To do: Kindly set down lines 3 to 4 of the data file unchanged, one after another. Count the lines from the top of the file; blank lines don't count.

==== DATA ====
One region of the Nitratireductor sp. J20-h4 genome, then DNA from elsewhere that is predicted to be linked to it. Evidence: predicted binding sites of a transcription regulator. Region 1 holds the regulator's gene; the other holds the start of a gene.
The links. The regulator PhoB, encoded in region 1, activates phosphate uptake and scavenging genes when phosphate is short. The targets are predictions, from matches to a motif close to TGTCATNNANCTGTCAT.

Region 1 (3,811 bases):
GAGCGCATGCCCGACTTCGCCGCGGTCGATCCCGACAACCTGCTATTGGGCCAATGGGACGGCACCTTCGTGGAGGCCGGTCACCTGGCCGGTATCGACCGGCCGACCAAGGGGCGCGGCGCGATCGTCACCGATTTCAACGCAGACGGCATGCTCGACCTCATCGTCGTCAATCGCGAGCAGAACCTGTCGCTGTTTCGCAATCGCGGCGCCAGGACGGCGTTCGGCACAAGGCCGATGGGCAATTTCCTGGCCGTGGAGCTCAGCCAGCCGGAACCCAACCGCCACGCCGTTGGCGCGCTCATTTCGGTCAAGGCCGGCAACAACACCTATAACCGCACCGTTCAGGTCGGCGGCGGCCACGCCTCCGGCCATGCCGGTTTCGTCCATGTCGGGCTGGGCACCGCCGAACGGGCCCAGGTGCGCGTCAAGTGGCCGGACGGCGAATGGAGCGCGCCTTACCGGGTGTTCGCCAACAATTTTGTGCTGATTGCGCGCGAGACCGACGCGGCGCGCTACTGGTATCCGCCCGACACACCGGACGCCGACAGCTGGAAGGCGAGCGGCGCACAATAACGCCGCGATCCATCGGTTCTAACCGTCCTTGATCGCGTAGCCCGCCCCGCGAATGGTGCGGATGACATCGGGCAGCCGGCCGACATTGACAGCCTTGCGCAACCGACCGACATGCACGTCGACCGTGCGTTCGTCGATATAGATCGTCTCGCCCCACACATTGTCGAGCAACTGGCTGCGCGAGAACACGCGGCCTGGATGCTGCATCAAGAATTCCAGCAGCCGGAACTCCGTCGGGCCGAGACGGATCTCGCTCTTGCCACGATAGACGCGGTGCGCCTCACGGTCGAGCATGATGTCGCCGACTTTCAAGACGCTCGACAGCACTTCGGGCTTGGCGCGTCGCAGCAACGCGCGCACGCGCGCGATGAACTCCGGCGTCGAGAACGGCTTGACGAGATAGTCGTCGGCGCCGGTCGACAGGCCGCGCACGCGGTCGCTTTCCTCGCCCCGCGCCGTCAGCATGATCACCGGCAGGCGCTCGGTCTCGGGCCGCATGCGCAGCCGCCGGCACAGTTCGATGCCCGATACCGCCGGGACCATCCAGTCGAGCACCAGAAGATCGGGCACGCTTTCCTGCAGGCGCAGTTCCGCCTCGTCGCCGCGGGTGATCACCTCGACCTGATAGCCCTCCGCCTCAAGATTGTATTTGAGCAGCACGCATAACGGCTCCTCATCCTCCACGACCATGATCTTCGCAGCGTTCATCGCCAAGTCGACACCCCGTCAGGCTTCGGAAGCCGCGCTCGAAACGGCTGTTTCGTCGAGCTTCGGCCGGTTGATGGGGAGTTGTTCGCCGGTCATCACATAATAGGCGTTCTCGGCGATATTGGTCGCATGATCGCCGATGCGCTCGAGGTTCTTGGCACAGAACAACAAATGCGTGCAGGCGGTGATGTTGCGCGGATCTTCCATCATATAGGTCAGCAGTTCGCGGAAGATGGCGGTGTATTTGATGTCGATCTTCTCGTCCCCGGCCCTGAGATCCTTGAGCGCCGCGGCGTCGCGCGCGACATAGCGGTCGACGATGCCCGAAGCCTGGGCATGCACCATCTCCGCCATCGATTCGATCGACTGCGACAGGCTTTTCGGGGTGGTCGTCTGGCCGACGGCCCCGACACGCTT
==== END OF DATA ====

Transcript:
Region 1 (3,811 bases):
GAGCGCATGCCCGACTTCGCCGCGGTCGATCCCGACAACCTGCTATTGGGCCAATGGGACGGCACCTTCGTGGAGGCCGGTCACCTGGCCGGTATCGACCGGCCGACCAAGGGGCGCGGCGCGATCGTCACCGATTTCAACGCAGACGGCATGCTCGACCTCATCGTCGTCAATCGCGAGCAGAACCTGTCGCTGTTTCGCAATCGCGGCGCCAGGACGGCGTTCGGCACAAGGCCGATGGGCAATTTCCTGGCCGTGGAGCTCAGCCAGCCGGAACCCAACCGCCACGCCGTTGGCGCGCTCATTTCGGTCAAGGCCGGCAACAACACCTATAACCGCACCGTTCAGGTCGGCGGCGGCCACGCCTCCGGCCATGCCGGTTTCGTCCATGTCGGGCTGGGCACCGCCGAACGGGCCCAGGTGCGCGTCAAGTGGCCGGACGGCGAATGGAGCGCGCCTTACCGGGTGTTCGCCAACAATTTTGTGCTGATTGCGCGCGAGACCGACGCGGCGCGCTACTGGTATCCGCCCGACACACCGGACGCCGACAGCTGGAAGGCGAGCGGCGCACAATAACGCCGCGATCCATCGGTTCTAACCGTCCTTGATCGCGTAGCCCGCCCCGCGAATGGTGCGGATGACATCGGGCAGCCGGCCGACATTGACAGCCTTGCGCAACCGACCGACATGCACGTCGACCGTGCGTTCGTCGATATAGATCGTCTCGCCCCACACATTGTCGAGCAACTGGCTGCGCGAGAACACGCGGCCTGGATGCTGCATCAAGAATTCCAGCAGCCGGAACTCCGTCGGGCCGAGACGGATCTCGCTCTTGCCACGATAGACGCGGTGCGCCTCACGGTCGAGCATGATGTCGCCGACTTTCAAGACGCTCGACAGCACTTCGGGCTTGGCGCGTCGCAGCAACGCGCGCACGCGCGCGATGAACTCCGGCGTCGAGAACGGCTTGACGAGATAGTCGTCGGCGCCGGTCGACAGGCCGCGCACGCGGTCGCTTTCCTCGCCCCGCGCCGTCAGCATGATCACCGGCAGGCGCTCGGTCTCGGGCCGCATGCGCAGCCGCCGGCACAGTTCGATGCCCGATACCGCCGGGACCATCCAGTCGAGCACCAGAAGATCGGGCACGCTTTCCTGCAGGCGCAGTTCCGCCTCGTCGCCGCGGGTGATCACCTCGACCTGATAGCCCTCCGCCTCAAGATTGTATTTGAGCAGCACGCATAACGGCTCCTCATCCTCCACGACCATGATCTTCGCAGCGTTCATCGCCAAGTCGACACCCCGTCAGGCTTCGGAAGCCGCGCTCGAAACGGCTGTTTCGTCGAGCTTCGGCCGGTTGATGGGGAGTTGTTCGCCGGTCATCACATAATAGGCGTTCTCGGCGATATTGGTCGCATGATCGCCGATGCGCTCGAGGTTCTTGGCACAGAACAACAAATGCGTGCAGGCGGTGATGTTGCGCGGATCTTCCATCATATAGGTCAGCAGTTCGCGGAAGATGGCGGTGTATTTGATGTCGATCTTCTCGTCCCCGGCCCTGAGATCCTTGAGCGCCGCGGCGTCGCGCGCGACATAGCGGTCGACGATGCCCGAAGCCTGGGCATGCACCATCTCCGCCATCGATTCGATCGACTGCGACAGGCTTTTCGGGGTGGTCGTCTGGCCGACGGCCCCGACACGCTT